What does it mean to voice your reading? Most obviously, it’s about dialogue: choosing a different voice for each character who speaks, and maintaining this difference throughout. You don’t need to be a method actor to do this; even the slightest inflection or change in pitch does the trick. Lesley can do a decent British accent, but I know from other readings that a poor one, or a wholly invented one, will aid listeners’ suspension of disbelief just as well.
But voicing works in subtler ways, too. Lesley’s focalizer in Once Every Never is a disaffected teenage girl named Clare, and the story emerges from a blend between Clare’s observations and a slightly more “literary” and mature governing perspective. This means that Lesley’s narrative voice is different than her “real” voice, and you can hear this difference when she reads. To the words on the page she adds whatever’s called for in the scene she’s conjuring: expressive pauses, flabbergasted stuttering, ironic brow-lifting, upspeak, hand gestures and the occasional embarrassed giggle.
Bringing the actor’s skills to bear on a reading might sound like too tall an order to some writers. Some of us are introverts and quail before a crowd. But many more of us simply want to detach ourselves from our work when we present it, in case it’s not well received. Or we’re worried about sounding too smitten with our own words; we want the writing to speak for itself. This don’t-shoot-the-messenger impulse results in a reading voice that aims for neutral and dispassionate but very often comes off as mechanical and mumbly. Listeners have to concentrate intensely to follow and often end up with their eyes closed. It’s every public speaker’s worst nightmare to look out at a snoozing audience, but the only safeguard against it is to animate your voice!
It comes down to commitment. Can you take your own work seriously enough to risk bringing it to life? Can you throw yourself into it? Lesley Livingston sure can, and the rising success of her career proves that the effort is worth it!
I can’t remember if I had frequent vampire dreams before vampires glamored the YA fiction market within an inch of its life. Sure, my Jungian upbringing taught me the vampire is a variant on the Demon Lover archetype that populates every girl’s psyche from puberty. But the teeth-in-the-neck thing seems more pop-culturally specific.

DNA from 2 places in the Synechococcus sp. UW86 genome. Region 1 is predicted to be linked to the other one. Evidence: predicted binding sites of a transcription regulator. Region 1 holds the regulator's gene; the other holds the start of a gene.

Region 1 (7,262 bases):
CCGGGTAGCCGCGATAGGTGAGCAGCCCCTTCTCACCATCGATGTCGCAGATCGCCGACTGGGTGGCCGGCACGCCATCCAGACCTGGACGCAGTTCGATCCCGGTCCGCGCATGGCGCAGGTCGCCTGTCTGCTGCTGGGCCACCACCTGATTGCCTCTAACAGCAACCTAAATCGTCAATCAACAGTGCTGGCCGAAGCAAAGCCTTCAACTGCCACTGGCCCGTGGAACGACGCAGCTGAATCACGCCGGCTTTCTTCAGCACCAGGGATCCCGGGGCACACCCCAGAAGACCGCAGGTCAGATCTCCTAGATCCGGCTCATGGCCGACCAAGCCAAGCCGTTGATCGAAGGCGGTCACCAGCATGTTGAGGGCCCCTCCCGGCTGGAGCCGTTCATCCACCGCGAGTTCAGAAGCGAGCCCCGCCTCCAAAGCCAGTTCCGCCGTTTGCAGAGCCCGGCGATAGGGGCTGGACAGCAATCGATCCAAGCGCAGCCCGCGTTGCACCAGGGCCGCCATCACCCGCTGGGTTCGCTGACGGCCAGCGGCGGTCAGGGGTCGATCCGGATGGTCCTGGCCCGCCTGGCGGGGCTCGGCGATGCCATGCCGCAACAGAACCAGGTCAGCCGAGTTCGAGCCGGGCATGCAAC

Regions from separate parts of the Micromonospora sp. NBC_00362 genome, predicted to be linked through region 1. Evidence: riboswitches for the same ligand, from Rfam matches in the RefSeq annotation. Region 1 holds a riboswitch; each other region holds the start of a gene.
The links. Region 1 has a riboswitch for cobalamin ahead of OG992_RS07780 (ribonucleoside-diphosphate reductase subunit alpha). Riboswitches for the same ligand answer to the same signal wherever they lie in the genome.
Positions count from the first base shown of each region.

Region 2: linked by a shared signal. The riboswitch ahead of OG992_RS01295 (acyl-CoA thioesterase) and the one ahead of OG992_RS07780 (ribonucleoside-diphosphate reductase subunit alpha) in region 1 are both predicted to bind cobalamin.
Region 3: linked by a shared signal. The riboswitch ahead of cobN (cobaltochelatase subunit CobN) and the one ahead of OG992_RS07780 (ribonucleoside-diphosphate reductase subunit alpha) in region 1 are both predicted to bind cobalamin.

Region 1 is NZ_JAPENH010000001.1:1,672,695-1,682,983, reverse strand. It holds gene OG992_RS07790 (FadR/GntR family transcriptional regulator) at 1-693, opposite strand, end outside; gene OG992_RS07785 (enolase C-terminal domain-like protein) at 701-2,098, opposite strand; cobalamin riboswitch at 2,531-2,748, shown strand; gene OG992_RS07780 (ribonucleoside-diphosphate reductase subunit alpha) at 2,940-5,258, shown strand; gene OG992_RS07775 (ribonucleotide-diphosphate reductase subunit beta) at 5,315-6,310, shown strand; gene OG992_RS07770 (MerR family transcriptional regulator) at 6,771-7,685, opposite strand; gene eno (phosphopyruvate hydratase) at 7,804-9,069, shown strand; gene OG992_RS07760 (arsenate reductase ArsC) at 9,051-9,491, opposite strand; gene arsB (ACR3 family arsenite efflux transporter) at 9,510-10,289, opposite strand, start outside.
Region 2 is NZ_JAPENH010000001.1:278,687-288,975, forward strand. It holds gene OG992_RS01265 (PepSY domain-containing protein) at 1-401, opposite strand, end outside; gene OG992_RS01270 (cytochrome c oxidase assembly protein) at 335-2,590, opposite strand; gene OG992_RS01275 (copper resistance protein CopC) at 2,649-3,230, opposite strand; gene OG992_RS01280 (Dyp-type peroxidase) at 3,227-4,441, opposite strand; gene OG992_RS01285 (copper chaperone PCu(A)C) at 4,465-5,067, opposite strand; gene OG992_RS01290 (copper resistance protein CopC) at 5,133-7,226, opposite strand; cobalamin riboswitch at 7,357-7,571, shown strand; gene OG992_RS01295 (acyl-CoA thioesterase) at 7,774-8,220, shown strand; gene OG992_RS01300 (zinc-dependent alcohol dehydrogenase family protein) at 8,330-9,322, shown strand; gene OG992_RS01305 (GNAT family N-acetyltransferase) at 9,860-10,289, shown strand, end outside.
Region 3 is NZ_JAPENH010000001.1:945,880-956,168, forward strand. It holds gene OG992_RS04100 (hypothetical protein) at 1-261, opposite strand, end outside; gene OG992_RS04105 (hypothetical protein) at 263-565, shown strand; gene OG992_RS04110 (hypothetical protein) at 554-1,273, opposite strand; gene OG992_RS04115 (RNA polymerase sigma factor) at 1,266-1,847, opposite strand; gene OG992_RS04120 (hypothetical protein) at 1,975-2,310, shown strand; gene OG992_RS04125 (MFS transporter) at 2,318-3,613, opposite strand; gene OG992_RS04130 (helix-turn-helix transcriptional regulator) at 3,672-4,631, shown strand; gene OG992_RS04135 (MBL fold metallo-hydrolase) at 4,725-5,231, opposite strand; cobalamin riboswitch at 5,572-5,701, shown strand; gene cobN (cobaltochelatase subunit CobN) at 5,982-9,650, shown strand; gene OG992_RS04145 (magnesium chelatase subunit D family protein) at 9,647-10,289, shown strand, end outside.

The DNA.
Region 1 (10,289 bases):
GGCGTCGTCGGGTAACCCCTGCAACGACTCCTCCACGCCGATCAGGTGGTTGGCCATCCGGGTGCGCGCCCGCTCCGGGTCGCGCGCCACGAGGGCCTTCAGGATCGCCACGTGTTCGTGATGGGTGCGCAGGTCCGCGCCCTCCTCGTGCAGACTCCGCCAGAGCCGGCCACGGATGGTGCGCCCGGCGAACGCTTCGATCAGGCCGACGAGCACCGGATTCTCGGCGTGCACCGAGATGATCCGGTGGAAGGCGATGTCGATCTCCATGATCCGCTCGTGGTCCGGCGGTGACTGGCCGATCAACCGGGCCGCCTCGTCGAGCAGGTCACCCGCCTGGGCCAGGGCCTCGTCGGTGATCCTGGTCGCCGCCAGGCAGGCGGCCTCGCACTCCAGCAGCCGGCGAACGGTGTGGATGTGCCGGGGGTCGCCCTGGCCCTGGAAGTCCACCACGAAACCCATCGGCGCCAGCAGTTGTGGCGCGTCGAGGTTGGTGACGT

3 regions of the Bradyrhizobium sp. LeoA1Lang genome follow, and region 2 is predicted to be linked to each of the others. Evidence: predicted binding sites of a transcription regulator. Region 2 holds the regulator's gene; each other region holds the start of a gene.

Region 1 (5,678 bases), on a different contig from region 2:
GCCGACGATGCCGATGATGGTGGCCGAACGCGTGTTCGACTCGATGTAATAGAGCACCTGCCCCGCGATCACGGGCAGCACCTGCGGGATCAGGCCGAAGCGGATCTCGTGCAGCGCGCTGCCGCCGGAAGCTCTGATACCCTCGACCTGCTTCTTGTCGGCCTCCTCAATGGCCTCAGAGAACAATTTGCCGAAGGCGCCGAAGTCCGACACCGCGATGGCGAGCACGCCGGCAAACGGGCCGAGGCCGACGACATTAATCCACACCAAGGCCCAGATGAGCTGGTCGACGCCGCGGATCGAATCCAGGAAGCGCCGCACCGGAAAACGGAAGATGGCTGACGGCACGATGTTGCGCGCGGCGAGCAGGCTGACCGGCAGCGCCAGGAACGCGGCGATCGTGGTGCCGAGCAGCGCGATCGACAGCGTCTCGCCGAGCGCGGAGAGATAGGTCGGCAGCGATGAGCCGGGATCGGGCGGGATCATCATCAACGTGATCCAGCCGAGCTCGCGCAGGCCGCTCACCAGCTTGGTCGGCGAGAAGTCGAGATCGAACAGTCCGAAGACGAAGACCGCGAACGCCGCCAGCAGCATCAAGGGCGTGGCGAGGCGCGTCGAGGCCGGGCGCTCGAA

Although it’s not always my neck. Last night my vampire paramour (who I must say looked a lot more like Johnny Depp than Robert Pattinson), after losing the struggle to control his (blood)lust, bit me in the armpit.
It was totally hot.
Probably my vampire dreams are a result of the six months during which I read Twilight, cover to cover, a total of thirteen times. In a turbulent work year it was a highly effective self-soothing technique. I would go to bed with a pounding stress-headache, my thoughts a flywheel of anxiety. But four or five pages later I’d drift blissfully off with a nothing in my head but a muzzy cloud of cliches and threatened chastity. Ovaltine in print.
I never seriously scrutinized my attraction to this book–we literary types need our junk food, too–until I recently read Gloria Feldt’s searing feminist critique of the Twilight phenomenon.
In her excellent book No Excuses: 9 Ways Women Can Change How We Think About Power, the former president of Planned Parenthood Federation of America argues that Twilight‘s popularity (among adult women as well as teens) exemplifies women’s co-optation by oppressive discourses. Sure, there’s pleasure in the fantasy: like the series’ heroine, Bella Swan, I need develop no meaningful sense of myself, no aspirations or goals, no coherent views on the world or my place within it. Instead I can simply wait until He comes along–the Man who will pursue me, overwhelm me, mark me, transform me, possess me, complete me. Then I will have His baby, even–or maybe especially–if it kills me.